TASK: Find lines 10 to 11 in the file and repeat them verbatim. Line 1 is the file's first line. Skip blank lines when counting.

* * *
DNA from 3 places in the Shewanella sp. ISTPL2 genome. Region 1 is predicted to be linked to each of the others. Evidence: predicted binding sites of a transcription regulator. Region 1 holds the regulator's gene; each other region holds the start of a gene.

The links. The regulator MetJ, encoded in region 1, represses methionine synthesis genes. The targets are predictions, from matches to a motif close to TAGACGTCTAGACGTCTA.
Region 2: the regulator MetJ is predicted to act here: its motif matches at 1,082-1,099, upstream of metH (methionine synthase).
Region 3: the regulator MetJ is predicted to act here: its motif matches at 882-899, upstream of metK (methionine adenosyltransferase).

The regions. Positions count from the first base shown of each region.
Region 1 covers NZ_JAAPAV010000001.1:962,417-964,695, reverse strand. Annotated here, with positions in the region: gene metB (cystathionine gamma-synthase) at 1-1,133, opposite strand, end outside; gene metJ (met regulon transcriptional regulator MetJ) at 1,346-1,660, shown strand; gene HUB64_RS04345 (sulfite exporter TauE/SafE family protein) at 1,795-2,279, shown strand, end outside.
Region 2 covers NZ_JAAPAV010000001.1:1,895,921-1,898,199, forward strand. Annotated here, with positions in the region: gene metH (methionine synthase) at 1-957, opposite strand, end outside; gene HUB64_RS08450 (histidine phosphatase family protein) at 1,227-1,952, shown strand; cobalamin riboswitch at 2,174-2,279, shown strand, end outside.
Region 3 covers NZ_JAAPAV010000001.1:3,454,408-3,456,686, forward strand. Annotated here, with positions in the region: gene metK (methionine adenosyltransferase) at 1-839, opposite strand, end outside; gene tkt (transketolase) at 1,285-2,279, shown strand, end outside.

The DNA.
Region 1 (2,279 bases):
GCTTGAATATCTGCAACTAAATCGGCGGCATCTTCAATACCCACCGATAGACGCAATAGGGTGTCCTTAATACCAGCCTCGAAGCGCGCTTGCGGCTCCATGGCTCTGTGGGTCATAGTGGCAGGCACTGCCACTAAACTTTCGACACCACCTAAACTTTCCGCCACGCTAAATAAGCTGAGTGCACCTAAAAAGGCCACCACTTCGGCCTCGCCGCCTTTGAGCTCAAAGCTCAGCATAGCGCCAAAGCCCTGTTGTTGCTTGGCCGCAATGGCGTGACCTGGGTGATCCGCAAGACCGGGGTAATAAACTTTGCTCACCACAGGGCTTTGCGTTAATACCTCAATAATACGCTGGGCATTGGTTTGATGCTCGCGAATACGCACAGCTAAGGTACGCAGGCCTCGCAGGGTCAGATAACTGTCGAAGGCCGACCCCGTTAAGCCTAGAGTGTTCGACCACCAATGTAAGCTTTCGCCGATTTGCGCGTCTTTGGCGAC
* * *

Region 1 (2,279 bases):
GCTTGAATATCTGCAACTAAATCGGCGGCATCTTCAATACCCACCGATAGACGCAATAGGGTGTCCTTAATACCAGCCTCGAAGCGCGCTTGCGGCTCCATGGCTCTGTGGGTCATAGTGGCAGGCACTGCCACTAAACTTTCGACACCACCTAAACTTTCCGCCACGCTAAATAAGCTGAGTGCACCTAAAAAGGCCACCACTTCGGCCTCGCCGCCTTTGAGCTCAAAGCTCAGCATAGCGCCAAAGCCCTGTTGTTGCTTGGCCGCAATGGCGTGACCTGGGTGATCCGCAAGACCGGGGTAATAAACTTTGCTCACCACAGGGCTTTGCGTTAATACCTCAATAATACGCTGGGCATTGGTTTGATGCTCGCGAATACGCACAGCTAAGGTACGCAGGCCTCGCAGGGTCAGATAACTGTCGAAGGCCGACCCCGTTAAGCCTAGAGTGTTCGACCACCAATGTAAGCTTTCGCCGATTTGCGCGTCTTTGGCGAC